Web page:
A simulated portfolio of securities that represents a market or a portion of that market.
Buying or selling a security when having access to non-public information about that security.
Securities balance of an investor’s account free of pledge and other restrictions.
A custody member appointed by lender for conducting securities borrowing and lending transactions.
An order to buy and sell stock at a specified price. This will set the maximum price a client is willing to pay as a buyer and the minimum price he is willing to accept as a seller.
How easily securities can be bought or sold on the market. A security is liquid if there are units available for large transactions to take place without substantial changes in price.
The risk that arises from the difficulty in buying or selling a security.
When a buyer cannot pay for securities within a specified period.
In the context of margin trading this is the minimum amount of equity that should be in the margin account. Equity is the total value of securities minus what has been borrowed from the brokerage firm.
This allows a person to borrow money from a broker to purchase securities. The customer will deposit money in the margin account and the broker will loan additional funds and the total could be used to purchase stock. This could be advantageous for the customer if the stock price appreciates. However, if the price declines the broker could require that the customer deposits additional funds within a short period or sell a portion of stock to offset all or a part of the difference between the security’s value and maintenance margin.
Securities law violations including insider trading, market manipulation or money laundering.
A member firm of an exchange that buys and securities for its own account (principal trades) and for customer accounts (agency trades) and who promotes liquidity in the market.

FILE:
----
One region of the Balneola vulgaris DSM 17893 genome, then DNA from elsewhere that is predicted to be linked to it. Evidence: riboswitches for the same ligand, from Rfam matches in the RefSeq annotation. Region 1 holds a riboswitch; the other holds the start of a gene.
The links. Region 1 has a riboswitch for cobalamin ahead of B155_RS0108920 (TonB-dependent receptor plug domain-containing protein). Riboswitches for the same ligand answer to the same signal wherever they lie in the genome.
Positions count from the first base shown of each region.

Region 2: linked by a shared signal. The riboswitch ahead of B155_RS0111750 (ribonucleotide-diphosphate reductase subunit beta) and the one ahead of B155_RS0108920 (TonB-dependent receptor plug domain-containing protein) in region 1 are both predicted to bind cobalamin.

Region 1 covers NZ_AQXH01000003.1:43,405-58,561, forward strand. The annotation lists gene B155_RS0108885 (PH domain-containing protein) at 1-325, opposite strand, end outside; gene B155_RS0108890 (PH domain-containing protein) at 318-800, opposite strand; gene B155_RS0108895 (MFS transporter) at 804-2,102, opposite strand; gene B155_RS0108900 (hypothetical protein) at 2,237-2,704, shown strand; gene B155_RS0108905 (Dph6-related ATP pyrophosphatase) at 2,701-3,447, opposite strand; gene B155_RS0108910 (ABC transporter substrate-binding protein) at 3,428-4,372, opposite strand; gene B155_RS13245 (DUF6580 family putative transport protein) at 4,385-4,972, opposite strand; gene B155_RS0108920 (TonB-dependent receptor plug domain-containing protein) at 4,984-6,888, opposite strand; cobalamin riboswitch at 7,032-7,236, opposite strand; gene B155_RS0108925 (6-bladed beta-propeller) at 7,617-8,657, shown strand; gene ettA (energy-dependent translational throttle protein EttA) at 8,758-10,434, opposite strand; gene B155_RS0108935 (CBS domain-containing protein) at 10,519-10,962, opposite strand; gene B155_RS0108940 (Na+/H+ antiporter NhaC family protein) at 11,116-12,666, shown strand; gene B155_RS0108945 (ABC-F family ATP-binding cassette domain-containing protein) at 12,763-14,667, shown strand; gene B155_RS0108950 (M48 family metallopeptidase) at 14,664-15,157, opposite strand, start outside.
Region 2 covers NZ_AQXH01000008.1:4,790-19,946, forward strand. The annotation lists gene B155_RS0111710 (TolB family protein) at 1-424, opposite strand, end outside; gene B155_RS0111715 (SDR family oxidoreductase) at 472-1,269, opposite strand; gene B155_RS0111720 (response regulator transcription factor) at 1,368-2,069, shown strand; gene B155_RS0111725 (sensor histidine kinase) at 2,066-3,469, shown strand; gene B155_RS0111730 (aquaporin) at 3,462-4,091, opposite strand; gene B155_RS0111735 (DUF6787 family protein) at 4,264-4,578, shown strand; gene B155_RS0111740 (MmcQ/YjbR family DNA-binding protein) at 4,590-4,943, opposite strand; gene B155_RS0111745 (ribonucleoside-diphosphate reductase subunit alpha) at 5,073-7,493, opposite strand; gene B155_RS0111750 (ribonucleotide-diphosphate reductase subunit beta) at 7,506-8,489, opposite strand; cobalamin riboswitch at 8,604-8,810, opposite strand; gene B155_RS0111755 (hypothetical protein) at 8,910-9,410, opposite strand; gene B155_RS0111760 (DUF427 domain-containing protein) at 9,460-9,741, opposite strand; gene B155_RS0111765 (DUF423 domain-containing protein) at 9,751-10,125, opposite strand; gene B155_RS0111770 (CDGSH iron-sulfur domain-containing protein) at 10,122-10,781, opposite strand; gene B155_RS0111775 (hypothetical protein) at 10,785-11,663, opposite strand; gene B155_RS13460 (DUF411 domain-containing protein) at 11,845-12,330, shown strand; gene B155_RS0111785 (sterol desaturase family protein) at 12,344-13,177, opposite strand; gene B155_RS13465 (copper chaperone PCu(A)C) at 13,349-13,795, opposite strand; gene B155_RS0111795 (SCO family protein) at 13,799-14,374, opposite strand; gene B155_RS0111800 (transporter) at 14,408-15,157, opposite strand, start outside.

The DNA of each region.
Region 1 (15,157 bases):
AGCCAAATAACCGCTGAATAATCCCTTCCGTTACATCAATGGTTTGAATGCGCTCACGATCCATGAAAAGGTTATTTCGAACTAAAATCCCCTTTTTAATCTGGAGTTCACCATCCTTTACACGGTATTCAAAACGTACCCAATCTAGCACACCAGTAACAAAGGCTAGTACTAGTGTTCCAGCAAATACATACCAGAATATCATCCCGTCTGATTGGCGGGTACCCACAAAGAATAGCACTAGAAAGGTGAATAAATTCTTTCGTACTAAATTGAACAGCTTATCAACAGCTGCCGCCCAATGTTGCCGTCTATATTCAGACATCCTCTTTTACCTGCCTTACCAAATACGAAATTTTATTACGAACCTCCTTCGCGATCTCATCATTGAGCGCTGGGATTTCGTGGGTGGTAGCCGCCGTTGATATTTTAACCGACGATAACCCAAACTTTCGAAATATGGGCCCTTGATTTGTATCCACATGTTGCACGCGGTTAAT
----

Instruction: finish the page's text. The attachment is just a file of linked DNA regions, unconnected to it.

An individual or corporate body who has the right to trade in securities on an exchange on behalf on investors.
The right (but not the obligation) to buy (a call option) or sell (a put option), a given amount of stock, commodity, currency, index or debt at a specified price (the strike price) during a specified period of time.
A financial derivative representing a contract by the option writer to the option holder.
If an order is not rejected at pre-order stage it is placed in the order book.
A security traded in some context other than a formal exchange, such as a dealer network.
The nominal value assigned to a security by the issuer.
Trading done before regular trading hours.
Checks that an exchange member performs before sending an order to the trading system.
Trading done after regular trading hours.
The process of realigning the weightings of a portfolio of assets, by buying and selling, to maintain a desired level of asset allocation. It is often done on a quarterly basis.
An entity that performs registry functions and safekeeping functions, security settlement and cash netting.
A collateralized loan of securities from one party (lender) of transaction to another party (borrower).
Securities bought by the investor but not yet settled.
Securities sold by the investor but not yet settled.
This occurs if the exchange member was unable to provide the securities needed.
A Bank nominated by the custody member to facilitate cash settlement for this custody member.
A list of a company’s shareholders updated on an ongoing basis. The register includes each person’s name, address and the number of shares owned.
The practice of borrowing shares with the idea of returning them later. This is usually done when it is believed that the shares will fall in price, as the borrower could make a profit by selling the shares now and returning at a lower price.
The difference between the bid and the ask prices of a share; the difference between what a buyer is willing to pay and the seller is willing to sell. Trade execution When an order is matched with another order a trade is executed.
The price movements of a stock or a market as a whole.